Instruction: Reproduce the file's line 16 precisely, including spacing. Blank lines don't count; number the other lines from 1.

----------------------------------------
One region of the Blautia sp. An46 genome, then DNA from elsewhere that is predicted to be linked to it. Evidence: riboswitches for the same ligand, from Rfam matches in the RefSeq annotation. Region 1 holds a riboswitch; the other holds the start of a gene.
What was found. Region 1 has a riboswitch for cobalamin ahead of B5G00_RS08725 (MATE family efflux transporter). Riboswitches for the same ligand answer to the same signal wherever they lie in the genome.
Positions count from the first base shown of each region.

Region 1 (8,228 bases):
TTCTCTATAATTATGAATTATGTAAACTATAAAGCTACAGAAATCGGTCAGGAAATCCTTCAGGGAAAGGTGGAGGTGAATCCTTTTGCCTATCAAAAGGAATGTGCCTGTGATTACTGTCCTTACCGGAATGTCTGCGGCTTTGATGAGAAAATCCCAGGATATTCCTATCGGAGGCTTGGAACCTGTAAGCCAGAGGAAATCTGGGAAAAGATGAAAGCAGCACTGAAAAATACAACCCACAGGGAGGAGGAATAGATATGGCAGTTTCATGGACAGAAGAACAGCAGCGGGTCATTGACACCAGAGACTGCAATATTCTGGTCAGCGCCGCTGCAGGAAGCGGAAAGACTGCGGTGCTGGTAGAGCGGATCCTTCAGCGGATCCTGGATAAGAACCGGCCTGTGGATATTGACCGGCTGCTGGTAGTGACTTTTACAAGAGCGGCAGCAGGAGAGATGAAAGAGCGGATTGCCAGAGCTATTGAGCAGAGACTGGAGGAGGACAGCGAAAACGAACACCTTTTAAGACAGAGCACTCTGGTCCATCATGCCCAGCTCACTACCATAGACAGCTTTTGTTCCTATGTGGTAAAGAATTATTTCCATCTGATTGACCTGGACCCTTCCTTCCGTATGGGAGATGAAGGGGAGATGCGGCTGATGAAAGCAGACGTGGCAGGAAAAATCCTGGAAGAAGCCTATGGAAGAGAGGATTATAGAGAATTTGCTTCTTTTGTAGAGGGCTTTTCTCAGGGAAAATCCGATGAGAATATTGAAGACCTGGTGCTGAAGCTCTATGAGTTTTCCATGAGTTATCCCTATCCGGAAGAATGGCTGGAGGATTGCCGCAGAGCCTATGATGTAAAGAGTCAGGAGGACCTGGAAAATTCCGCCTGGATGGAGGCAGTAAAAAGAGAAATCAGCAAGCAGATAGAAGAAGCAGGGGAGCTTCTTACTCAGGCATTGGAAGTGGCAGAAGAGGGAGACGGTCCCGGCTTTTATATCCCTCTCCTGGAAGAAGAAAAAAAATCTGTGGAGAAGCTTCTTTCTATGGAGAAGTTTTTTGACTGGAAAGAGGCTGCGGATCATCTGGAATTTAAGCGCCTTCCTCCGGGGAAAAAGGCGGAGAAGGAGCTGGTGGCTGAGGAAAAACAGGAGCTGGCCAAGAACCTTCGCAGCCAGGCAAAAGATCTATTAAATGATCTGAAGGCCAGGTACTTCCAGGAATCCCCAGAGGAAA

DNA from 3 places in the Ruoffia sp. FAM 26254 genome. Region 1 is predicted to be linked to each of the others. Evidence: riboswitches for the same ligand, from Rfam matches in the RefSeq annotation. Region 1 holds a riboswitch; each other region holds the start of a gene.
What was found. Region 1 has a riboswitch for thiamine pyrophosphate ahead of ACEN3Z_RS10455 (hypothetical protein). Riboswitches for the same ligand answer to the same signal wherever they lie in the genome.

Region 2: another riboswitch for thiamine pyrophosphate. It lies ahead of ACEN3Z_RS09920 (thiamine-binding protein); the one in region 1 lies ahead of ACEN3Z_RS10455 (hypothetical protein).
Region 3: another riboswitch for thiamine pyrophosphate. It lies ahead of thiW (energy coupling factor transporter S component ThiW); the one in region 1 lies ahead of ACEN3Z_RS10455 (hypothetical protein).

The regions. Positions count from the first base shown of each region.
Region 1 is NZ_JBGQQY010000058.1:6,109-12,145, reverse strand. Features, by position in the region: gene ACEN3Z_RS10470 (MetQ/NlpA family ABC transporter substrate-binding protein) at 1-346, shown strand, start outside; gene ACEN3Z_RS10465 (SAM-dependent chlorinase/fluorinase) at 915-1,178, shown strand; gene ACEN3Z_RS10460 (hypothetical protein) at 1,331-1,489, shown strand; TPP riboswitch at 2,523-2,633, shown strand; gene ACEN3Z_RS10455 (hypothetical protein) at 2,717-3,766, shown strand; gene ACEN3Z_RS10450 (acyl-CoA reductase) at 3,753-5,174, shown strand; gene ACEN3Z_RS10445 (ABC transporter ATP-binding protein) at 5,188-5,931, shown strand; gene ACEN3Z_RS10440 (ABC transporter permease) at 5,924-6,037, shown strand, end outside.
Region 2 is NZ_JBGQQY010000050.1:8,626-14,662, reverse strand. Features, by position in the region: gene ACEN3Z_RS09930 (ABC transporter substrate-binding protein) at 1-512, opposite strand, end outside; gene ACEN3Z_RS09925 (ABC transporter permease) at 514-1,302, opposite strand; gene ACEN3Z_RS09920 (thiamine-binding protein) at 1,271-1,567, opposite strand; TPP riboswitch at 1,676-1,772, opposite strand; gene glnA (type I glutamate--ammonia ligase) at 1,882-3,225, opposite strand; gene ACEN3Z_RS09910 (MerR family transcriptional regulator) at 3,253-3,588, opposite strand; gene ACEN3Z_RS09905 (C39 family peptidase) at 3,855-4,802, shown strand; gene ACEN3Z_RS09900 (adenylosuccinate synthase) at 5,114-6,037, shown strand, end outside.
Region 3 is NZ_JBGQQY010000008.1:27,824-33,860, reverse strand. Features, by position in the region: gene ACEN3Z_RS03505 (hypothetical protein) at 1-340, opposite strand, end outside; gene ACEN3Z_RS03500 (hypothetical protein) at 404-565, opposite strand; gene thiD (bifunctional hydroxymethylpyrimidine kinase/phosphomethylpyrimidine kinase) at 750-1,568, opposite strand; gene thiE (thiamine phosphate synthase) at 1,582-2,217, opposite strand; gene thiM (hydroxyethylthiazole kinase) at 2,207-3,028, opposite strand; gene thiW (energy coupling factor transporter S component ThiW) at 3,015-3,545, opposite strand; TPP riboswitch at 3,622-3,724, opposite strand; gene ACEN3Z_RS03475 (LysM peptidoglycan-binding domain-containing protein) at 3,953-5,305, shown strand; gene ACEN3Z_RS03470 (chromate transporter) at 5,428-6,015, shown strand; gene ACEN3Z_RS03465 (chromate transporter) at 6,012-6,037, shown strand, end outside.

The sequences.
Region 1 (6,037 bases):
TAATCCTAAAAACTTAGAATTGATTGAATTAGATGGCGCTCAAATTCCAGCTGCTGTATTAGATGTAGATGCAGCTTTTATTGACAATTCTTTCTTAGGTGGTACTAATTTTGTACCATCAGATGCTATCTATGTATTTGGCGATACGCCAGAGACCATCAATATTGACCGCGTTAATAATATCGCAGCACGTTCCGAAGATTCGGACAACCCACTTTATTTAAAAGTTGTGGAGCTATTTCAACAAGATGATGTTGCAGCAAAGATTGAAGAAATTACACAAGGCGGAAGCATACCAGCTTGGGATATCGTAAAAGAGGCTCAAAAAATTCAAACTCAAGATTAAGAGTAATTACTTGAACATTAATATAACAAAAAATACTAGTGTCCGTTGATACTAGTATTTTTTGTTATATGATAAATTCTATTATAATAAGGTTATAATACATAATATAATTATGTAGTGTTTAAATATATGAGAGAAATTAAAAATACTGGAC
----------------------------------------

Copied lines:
TAATCCTAAAAACTTAGAATTGATTGAATTAGATGGCGCTCAAATTCCAGCTGCTGTATTAGATGTAGATGCAGCTTTTATTGACAATTCTTTCTTAGGTGGTACTAATTTTGTACCATCAGATGCTATCTATGTATTTGGCGATACGCCAGAGACCATCAATATTGACCGCGTTAATAATATCGCAGCACGTTCCGAAGATTCGGACAACCCACTTTATTTAAAAGTTGTGGAGCTATTTCAACAAGATGATGTTGCAGCAAAGATTGAAGAAATTACACAAGGCGGAAGCATACCAGCTTGGGATATCGTAAAAGAGGCTCAAAAAATTCAAACTCAAGATTAAGAGTAATTACTTGAACATTAATATAACAAAAAATACTAGTGTCCGTTGATACTAGTATTTTTTGTTATATGATAAATTCTATTATAATAAGGTTATAATACATAATATAATTATGTAGTGTTTAAATATATGAGAGAAATTAAAAATACTGGAC